But there are a lot of billionaires in the world, and when you have a trophy product, such as The Mark, you see interest from all over the world. People are starting to get into the mood to buy again.

The Alex Hotel has carved out a nice niche and attracted a lot of buzz. Are you happy with the way that product has evolved and how do you characterize the market for it?

The market for that product has been steadier. The Alex is a high-occupancy hotel due to the location on Third Avenue and 45th Street, and it draws a lot of business.

But we have suffered with rates. We were the best product around that area, and that carried the rate with it. Lately, with hotels starving for business and reducing rates, we had two choices: either we kill the occupancy and keep the rates or the other way around.

The old hotel modus operandi is that you never drop your prices because it’s really hard to get them back up. But in the past two years, we had to do what we had to do to survive and we’re still doing that.

On the residential side, during this time period you opened The Laurel. How has that been received, and how deeply has the residential component been hit?

The Laurel also went through a dry patch.

The concept of The Laurel was to build the best building in that area and charge a few dollars more for it. That worked at the opening and then the recession hit.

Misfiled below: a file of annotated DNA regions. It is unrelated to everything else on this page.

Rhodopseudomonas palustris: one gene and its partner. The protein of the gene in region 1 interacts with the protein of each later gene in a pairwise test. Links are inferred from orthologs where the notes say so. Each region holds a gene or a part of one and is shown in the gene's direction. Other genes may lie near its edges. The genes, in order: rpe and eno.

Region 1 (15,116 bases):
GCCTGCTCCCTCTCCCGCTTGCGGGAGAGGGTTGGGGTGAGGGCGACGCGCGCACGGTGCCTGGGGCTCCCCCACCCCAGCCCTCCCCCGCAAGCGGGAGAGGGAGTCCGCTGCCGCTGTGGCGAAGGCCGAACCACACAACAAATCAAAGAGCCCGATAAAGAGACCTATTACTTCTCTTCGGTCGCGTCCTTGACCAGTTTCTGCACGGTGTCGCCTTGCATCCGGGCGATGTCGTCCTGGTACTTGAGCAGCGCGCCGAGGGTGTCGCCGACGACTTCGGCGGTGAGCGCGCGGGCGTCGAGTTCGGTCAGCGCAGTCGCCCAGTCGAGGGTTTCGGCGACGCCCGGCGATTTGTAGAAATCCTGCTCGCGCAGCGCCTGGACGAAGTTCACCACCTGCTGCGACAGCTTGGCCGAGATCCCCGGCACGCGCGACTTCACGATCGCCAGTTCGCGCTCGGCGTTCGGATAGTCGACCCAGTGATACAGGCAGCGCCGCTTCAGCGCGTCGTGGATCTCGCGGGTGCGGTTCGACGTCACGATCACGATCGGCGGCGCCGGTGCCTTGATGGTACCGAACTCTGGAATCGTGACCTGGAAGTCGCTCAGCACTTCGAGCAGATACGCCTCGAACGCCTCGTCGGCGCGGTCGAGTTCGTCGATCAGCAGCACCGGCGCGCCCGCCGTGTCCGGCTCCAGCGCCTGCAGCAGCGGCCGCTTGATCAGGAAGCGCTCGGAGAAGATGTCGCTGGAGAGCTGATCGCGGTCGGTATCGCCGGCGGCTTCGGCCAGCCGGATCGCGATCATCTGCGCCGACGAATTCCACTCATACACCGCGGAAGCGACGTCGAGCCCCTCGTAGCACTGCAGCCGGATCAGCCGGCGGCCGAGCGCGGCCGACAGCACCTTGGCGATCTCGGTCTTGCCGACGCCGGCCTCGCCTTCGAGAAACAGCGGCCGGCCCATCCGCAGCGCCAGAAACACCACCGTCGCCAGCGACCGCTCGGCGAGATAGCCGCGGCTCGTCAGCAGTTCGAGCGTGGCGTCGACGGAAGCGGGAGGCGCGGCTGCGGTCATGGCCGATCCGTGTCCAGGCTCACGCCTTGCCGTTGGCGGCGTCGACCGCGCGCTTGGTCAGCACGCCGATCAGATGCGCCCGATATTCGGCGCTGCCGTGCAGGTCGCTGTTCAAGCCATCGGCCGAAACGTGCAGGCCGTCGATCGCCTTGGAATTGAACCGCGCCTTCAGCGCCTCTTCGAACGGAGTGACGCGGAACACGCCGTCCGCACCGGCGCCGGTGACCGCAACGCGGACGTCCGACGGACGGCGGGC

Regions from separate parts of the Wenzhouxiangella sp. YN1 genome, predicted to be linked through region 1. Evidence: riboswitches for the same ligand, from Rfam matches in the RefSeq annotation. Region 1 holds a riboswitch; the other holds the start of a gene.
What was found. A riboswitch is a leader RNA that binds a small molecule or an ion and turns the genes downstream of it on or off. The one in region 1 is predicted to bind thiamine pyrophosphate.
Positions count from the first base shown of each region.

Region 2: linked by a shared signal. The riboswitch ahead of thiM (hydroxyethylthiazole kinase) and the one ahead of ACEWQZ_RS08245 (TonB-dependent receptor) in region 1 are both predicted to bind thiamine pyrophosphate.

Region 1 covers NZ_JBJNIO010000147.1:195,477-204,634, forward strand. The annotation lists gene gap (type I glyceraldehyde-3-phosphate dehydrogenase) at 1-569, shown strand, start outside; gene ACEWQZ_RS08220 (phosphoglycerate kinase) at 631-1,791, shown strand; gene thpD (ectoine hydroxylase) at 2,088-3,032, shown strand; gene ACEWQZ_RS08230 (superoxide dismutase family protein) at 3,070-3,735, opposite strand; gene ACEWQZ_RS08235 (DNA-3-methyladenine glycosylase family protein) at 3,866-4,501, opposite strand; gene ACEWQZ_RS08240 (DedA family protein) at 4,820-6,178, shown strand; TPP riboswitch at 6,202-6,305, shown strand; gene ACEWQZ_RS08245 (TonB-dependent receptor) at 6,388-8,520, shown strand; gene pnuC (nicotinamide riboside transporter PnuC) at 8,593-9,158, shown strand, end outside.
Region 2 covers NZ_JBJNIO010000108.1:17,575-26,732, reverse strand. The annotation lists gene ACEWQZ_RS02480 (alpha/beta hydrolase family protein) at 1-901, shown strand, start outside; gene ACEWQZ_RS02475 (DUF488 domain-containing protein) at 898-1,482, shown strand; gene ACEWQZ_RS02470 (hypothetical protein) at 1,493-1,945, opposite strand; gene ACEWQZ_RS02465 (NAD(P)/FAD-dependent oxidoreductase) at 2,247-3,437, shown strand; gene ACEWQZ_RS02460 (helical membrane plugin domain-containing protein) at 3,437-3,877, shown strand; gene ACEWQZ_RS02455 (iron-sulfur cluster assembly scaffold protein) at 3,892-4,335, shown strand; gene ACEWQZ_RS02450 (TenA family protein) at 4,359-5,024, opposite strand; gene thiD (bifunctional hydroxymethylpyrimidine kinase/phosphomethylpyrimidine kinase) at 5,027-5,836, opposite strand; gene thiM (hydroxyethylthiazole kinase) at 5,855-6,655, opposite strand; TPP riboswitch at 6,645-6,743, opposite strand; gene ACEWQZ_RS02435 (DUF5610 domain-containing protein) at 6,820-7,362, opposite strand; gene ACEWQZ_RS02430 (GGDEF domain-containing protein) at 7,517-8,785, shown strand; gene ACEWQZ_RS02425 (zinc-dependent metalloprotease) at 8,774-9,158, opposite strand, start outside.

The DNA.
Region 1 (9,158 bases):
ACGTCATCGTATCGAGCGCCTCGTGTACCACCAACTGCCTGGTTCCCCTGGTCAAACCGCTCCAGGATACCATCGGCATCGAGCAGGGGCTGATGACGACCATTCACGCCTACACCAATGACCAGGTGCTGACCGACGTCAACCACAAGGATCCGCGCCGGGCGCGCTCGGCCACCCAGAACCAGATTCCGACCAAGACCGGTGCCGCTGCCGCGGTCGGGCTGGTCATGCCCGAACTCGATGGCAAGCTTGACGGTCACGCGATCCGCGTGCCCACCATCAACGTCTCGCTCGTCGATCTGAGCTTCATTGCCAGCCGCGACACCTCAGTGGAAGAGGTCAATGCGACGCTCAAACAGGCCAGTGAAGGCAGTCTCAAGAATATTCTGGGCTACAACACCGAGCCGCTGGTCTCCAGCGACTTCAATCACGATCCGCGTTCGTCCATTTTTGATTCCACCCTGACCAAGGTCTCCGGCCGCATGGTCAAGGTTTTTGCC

For about a year and a half, the market was pretty dry and our sales were very slow. But right after New Year’s, we decided to match or beat our competition in prices. So we took our prices down 10 to 15 percent, depending on the line.

With those incentives, we sold $80 million worth of apartments – we are now at 60 some percent sold.

Our retail is also fully leased. We’ve done tremendously well, but it took a long time. I attribute our success to the fact that it is a well built building. We have three pools and 12,000 feet of amenity space including a gym, a triathlon training center, a screening room – it’s a very exciting product. The sales progress was slow. Two years ago, people were not paying a little more because they got more. But that is coming back.

How has 56 Leonard progressed?

We had just finished the foundation when the world economy started to fall apart, and we lost our construction financing. It’s a $600-million project and the construction loan is $300- to $400-million and there is no bank out there that is looking to do a deal of that size. My worry is that when banks come back, they’re just going to want to do mid-size deals so it’s going to take longer to do a project like ours.

On the plus side, it’s a tremendous landmark for the city and we have been given a lot of incentives to build. But the environment has to change and the administration should understand that if Obama wants to move unemployment to lower levels, then the banks have to be involved or we’re not going to be able to create jobs.

Do you ever take time to celebrate what you’ve created?

All the time, but celebration comes in different ways. It doesn’t have to be popping champagne and partying with people. You walk in on a Sunday morning to a building you built, look around and say, it looks good. It’s an inner celebration.